Taipei mayoral election campaigns have been clouded by issues concerning Taiwan’s COVID-19 response and vaccine procurement over the past two years.
As Democratic Progressive Party (DPP) Taipei mayoral candidate Chen Shih-chung (陳時中) was head of the Central Epidemic Command Center (CECC) for more than 900 days during the COVID-19 pandemic, his political opponents have been attacking him for what they called “poor COVID-19 responses.”
The Chinese Nationalist Party’s (KMT) Legislator and Taipei mayoral candidate Chiang Wan-an (蔣萬安) and independent Taipei mayoral candidate Vivian Huang (黃珊珊), a former Taipei deputy mayor, have aggressively and negatively campaigned against Chen.
Since Chen announced his bid for mayor in July, he has been called a “runaway CECC head,” criticized for cutting quarantine time and causing local COVID-19 outbreaks, branded incapable of securing enough vaccines last year, and accused of blocking vaccine purchases, concealing vaccine prices and wasting taxpayer money by disposing of expired vaccines.
Huang said that Chen was “murdering for money,” as she claimed the government had blocked the purchase of imported vaccines to profit from Taiwan’s homegrown Medigen COVID-19 vaccine.
Chiang also said Chen showed “disregard for human lives” and “had no empathy for the victims’ families,” while the KMT legislative caucus last week filed a complaint against him for alleged dereliction of duty in purchasing COVID-19 vaccines.
When the local outbreak of the Omicron variant of SARS-CoV-2 began in April, the KMT consistently called for Chen to step down as CECC head due to his “poor COVID-19 response,” but it criticized him for “running away” when he resigned in July after the infections stabilized. Daily local caseloads dropped to about 20,000 from the peak of about 90,000, while antiviral drug prescriptions and COVID-19 hospital bed vacancy rates were high.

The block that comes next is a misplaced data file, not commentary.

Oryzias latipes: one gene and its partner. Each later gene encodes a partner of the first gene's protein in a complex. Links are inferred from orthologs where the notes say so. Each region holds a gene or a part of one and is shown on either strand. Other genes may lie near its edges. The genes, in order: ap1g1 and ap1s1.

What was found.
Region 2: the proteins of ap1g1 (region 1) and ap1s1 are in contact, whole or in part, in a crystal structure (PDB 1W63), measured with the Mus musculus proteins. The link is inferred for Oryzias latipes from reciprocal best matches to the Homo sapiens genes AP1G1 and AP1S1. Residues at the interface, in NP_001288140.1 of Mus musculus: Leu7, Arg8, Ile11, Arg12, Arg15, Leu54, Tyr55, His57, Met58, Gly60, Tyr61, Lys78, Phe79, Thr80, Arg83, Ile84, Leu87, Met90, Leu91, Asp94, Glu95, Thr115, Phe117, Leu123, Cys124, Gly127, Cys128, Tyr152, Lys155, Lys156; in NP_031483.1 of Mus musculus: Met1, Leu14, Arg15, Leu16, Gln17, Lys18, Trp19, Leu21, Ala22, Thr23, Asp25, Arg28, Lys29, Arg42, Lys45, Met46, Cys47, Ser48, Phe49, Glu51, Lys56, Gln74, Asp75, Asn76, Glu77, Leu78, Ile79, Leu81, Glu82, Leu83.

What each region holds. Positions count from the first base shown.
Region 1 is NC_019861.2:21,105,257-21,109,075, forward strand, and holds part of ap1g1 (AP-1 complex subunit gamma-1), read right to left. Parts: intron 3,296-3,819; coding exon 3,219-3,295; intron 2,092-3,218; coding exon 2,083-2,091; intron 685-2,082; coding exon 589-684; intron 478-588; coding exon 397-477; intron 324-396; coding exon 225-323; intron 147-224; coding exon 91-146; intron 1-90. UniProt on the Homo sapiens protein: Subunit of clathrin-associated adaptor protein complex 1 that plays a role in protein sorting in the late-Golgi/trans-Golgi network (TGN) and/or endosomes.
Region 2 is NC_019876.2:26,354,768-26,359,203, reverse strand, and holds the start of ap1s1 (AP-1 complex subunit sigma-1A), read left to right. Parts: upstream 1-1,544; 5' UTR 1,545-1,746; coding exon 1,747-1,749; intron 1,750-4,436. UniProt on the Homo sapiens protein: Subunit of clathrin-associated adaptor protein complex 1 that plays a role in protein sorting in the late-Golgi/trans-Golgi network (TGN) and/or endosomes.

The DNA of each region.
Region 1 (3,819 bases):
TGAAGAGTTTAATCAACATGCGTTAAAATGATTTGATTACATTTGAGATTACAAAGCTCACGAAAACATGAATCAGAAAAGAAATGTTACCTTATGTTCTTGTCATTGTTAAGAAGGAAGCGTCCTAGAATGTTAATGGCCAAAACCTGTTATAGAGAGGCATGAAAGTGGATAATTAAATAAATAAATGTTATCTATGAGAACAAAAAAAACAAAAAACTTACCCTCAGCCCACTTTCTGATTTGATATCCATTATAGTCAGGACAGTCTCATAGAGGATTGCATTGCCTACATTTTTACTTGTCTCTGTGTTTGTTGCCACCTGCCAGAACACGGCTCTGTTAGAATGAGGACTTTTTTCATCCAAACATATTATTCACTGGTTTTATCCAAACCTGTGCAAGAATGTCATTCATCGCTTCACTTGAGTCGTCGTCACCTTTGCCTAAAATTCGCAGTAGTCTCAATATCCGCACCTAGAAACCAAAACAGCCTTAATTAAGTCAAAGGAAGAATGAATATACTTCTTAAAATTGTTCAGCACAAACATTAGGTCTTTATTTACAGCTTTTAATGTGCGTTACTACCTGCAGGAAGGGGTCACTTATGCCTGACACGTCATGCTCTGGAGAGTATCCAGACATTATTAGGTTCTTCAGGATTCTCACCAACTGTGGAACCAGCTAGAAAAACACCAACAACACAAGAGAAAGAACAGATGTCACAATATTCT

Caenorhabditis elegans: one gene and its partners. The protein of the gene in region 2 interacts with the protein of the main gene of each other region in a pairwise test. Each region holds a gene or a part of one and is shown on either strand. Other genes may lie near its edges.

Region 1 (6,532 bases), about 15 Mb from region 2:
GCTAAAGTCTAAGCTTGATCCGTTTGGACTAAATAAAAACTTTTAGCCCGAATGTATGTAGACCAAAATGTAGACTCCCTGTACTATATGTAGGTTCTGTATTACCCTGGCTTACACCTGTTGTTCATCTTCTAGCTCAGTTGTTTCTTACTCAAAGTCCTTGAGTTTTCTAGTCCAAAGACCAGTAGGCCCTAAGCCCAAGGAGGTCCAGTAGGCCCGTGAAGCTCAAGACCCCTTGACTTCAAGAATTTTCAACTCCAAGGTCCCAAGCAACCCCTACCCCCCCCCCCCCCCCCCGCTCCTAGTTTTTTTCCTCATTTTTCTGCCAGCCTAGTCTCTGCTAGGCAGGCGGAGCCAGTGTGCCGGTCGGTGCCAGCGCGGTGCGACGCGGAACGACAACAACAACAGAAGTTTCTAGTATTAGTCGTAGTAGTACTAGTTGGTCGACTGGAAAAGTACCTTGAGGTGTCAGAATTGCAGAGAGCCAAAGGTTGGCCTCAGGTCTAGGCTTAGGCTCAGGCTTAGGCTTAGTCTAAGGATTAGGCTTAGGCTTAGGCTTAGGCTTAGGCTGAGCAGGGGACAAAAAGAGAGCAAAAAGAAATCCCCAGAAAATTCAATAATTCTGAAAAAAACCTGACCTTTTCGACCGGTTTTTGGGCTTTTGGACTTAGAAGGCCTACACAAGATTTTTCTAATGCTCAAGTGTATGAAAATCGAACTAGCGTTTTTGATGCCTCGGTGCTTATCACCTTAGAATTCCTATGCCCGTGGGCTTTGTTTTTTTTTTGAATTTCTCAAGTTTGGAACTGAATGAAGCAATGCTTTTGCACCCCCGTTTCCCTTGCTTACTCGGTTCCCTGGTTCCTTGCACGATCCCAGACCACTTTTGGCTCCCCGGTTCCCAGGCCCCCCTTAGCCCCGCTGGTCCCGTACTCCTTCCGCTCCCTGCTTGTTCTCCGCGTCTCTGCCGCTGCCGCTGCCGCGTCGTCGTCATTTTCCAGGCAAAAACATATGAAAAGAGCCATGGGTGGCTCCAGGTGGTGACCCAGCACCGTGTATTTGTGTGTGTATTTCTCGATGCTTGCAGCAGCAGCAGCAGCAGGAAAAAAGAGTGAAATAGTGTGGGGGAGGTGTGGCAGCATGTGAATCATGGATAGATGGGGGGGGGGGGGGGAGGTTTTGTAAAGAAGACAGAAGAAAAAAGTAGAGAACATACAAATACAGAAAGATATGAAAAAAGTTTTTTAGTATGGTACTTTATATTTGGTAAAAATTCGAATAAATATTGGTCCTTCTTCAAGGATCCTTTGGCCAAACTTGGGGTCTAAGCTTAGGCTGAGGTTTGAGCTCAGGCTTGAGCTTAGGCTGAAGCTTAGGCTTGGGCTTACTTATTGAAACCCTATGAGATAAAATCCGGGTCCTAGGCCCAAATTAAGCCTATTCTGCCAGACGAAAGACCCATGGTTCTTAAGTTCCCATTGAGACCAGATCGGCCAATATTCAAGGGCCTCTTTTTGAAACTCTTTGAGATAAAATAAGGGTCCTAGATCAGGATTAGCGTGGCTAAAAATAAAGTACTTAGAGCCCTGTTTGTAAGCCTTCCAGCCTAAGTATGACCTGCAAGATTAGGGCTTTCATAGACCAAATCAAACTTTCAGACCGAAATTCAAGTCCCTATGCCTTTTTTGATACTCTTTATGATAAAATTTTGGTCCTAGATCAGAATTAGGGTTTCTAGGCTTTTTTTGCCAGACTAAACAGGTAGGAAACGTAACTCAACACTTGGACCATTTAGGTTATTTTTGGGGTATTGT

The KMT legislative caucus in July 2020 urged the government to allocate more funding for domestic COVID-19 vaccine development and ease clinical trial requirements due to fears that the nation would not gain access to vaccine supplies as fast as other countries. After the government purchased vaccines, the KMT later labeled the AstraZeneca vaccine “unwanted” and dangerous, saying it could cause blood clots. It called receivers of the Medigen vaccine “lab rats,” demanded a greater supply of the Pfizer-BioNTech vaccine and questioned whether vaccines had been purchased at inflated prices.
The KMT’s demands — buying vaccines before other countries at low cost, providing vaccine brand variety, revealing non-disclosure agreements, not wasting taxpayers’ money by purchasing too many doses, while also funding research for domestically made vaccines — are basically impossible.
In January last year, Israel was ahead of many bigger countries in COVID-19 vaccination rates. It paid a premium to get early Pfizer-BioNTech vaccines, agreeing to provide the vaccine company with efficacy data among those vaccinated. Although its contract with Pfizer was made public shortly after it was signed, the specifics around the cost were redacted.